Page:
Guidelines and Framework for Developing a Basic Logic Model

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    Guidelines and Framework for Designing Basic Logic Model

    © Copyright Carter
    McNamara, MBA, PhD, Authenticity Consulting, LLC
    .

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    Description

    The following framework can be filled in by readers to design
    a logic model (or diagram) for their organization and for each
    of its programs. Guidelines and examples are provided to help
    the reader.

    Purpose of a Logic Model

    A logic model is a top-level depiction the flow of materials
    and processes to produce the results desired by the organization
    or program. The model can be very useful to organize planning
    and analysis when designing the organization and its programs
    or when designing outcomes-based evaluations of programs. It can
    also be useful for describing organizations and programs (for
    example, in grant proposals).

    What to Include and What Not to Include

    Logic models can be in regard to whatever application in which
    the designer chooses to use them. However, when using logic models
    to analyze or describe organizations and programs, it’s often
    best to use logic models to depict major, recurring items in the
    organization or programs — rather than one-time items. For example,
    you might not choose to do a logic model for the one-time, initial
    activities to build an organization or program (constructing the
    building, registering with state and federal authorities, etc.).
    However, you might benefit more from using logic models to analyze
    and describe the major, recurring activities that occur in the
    organization or program (once they’re built) to continue to produce
    the results desired for clients and the community.

    Size and Level of Detail

    The logic model should be of a size that readers can easily
    study the model without extensive reference and cross-comparisons
    between pages. Ideally, the logic model is one or at most two
    pages long. The level of detail should be sufficient for the reader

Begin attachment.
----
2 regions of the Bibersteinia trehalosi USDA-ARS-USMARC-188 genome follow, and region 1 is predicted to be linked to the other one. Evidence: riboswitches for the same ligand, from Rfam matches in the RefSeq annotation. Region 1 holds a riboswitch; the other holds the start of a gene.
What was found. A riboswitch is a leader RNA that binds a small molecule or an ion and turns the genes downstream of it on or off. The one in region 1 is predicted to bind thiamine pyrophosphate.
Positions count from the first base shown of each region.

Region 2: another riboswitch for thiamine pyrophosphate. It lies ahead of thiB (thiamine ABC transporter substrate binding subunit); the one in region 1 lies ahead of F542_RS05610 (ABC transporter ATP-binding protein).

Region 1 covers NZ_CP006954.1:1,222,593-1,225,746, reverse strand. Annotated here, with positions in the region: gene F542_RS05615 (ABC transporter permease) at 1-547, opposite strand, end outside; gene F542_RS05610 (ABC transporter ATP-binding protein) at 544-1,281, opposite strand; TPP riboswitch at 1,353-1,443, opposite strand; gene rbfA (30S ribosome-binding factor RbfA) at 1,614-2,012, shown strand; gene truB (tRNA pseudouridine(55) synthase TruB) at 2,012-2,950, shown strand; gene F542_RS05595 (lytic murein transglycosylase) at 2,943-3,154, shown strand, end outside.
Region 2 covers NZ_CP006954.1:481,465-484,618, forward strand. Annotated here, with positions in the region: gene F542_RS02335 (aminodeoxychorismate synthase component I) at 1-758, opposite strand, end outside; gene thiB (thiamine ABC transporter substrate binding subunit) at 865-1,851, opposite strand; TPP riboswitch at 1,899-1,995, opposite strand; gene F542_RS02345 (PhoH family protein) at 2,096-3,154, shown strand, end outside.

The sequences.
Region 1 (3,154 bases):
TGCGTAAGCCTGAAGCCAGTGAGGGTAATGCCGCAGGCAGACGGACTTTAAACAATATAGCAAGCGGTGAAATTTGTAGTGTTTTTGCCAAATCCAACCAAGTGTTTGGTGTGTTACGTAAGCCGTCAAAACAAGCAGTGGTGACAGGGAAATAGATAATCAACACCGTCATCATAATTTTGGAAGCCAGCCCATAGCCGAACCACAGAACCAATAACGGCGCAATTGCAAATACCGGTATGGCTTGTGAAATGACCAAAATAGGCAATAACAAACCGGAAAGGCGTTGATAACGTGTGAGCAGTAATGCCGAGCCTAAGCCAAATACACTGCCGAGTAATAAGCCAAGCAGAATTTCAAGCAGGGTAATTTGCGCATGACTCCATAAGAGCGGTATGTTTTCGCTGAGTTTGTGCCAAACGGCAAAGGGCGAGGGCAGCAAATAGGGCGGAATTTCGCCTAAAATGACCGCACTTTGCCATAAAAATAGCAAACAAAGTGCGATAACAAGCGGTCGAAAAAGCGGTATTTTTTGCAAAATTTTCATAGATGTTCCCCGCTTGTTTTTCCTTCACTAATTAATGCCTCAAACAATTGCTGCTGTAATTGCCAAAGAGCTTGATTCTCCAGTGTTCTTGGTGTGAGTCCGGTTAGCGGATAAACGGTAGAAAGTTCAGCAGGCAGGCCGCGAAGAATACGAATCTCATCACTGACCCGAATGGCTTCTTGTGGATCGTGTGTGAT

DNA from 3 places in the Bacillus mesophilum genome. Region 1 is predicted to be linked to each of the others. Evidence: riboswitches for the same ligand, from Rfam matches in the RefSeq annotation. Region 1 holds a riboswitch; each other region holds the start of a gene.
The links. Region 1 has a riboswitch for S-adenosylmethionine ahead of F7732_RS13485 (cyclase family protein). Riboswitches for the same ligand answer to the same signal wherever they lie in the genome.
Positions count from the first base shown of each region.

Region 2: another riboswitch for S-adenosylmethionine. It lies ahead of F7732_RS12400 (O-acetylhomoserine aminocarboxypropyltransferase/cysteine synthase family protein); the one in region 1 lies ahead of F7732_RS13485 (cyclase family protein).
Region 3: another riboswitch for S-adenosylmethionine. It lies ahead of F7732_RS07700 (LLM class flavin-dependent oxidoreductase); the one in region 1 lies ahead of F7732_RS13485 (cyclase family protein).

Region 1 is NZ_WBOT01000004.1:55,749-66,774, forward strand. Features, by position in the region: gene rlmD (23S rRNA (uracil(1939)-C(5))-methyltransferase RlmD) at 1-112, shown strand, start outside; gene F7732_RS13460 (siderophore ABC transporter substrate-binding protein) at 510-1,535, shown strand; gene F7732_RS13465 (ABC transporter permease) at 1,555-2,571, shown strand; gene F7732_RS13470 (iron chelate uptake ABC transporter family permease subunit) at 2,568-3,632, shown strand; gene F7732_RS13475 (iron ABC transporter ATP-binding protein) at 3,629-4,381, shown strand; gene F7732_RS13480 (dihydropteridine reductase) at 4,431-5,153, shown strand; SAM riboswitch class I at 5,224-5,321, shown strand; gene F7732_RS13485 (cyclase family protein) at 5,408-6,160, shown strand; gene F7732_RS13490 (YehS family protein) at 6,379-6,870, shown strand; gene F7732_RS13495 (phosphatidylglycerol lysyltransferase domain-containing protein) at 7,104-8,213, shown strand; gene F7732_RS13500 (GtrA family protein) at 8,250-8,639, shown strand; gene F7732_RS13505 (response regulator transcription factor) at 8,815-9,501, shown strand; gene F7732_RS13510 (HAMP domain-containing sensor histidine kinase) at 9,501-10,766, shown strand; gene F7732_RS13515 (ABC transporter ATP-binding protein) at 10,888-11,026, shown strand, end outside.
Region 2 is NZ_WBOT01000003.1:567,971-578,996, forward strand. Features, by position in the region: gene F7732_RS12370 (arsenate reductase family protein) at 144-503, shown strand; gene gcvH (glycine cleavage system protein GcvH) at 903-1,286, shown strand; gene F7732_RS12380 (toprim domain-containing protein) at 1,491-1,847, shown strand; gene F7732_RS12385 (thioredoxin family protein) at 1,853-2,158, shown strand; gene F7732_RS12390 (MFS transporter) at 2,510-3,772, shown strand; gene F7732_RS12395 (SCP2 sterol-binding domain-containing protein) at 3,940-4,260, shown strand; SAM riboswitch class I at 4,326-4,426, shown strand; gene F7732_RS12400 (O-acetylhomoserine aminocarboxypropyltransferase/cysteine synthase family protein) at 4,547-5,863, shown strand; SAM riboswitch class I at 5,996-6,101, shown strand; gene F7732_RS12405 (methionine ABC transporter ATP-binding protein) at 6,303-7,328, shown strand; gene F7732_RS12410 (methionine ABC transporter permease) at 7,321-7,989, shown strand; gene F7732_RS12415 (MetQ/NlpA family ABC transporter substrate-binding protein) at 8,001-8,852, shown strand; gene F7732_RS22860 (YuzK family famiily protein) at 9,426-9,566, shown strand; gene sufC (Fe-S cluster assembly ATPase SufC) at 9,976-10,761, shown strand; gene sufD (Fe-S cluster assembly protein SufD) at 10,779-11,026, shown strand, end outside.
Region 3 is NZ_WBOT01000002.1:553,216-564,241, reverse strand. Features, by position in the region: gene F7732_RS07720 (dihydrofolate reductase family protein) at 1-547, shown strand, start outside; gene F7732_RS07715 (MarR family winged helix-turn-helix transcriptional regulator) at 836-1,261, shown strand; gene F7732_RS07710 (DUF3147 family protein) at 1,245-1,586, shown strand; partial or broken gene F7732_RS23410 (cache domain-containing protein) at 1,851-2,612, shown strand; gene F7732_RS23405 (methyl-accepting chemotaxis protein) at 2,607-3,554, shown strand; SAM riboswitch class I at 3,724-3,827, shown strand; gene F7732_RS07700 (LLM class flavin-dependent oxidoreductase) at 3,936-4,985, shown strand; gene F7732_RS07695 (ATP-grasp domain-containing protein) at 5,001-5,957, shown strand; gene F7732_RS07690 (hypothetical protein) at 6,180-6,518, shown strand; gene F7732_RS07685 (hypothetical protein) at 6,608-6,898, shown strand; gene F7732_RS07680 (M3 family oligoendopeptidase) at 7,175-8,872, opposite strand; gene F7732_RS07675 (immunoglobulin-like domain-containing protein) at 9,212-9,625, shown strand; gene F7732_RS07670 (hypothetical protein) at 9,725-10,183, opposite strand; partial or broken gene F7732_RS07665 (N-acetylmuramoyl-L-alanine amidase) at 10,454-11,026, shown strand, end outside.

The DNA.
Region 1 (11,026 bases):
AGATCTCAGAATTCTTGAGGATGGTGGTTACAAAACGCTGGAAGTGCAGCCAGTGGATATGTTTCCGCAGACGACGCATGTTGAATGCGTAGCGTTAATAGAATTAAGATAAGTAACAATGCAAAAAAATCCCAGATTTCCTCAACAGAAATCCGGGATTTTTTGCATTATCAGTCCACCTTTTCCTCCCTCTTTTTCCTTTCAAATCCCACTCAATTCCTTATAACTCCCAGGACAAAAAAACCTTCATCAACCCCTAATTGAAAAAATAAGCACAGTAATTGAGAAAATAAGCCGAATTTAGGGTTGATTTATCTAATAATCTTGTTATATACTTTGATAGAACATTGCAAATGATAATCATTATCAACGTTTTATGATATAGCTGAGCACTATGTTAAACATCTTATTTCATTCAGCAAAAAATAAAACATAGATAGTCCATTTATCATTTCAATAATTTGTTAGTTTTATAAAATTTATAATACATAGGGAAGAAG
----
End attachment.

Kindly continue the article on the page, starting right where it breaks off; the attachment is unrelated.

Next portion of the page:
to grasp the major items that go into an organization or program,
    what occurs to those inputs, the various outputs that results
    and the overall benefits/impacts (or outcomes) that occur and
    to which groups of people.

    Note the content of program logic models is often more specific
    than models for organizations. This level of specificity is often
    quite useful for program planners.

    Definitions of Basic Terms

    Logic models typically depict the inputs, processes, outputs
    and outcomes associated with an organization and its programs.
    Don’t be concerned about your grasping the “correct”
    definition of each of the following terms. It’s more important
    to have some sense of what they mean — and even more important
    to be consistent in your use of the terms.

    Inputs

    These are materials that the organization or program takes
    in and then processes to produce the results desired by the organization.
    Types of inputs are people, money, equipment, facilities, supplies,
    people’s ideas, people’s time, etc. Inputs can also be major forces
    that influence the organization or programs. For example, the
    inputs to a nonprofit program that provides training to clients
    might include learners, training materials, teachers, classrooms,
    funding, paper and pencils, etc. Various laws and regulations
    effect how the program is conducted, for example, safety regulations,
    Equal Opportunity Employment guidelines, etc. Inputs are often
    associated with a cost to obtain and use the item — budgets are
    listings of inputs and the costs to obtain and/or use them.

    Processes (or Activities or Strategies or Methods)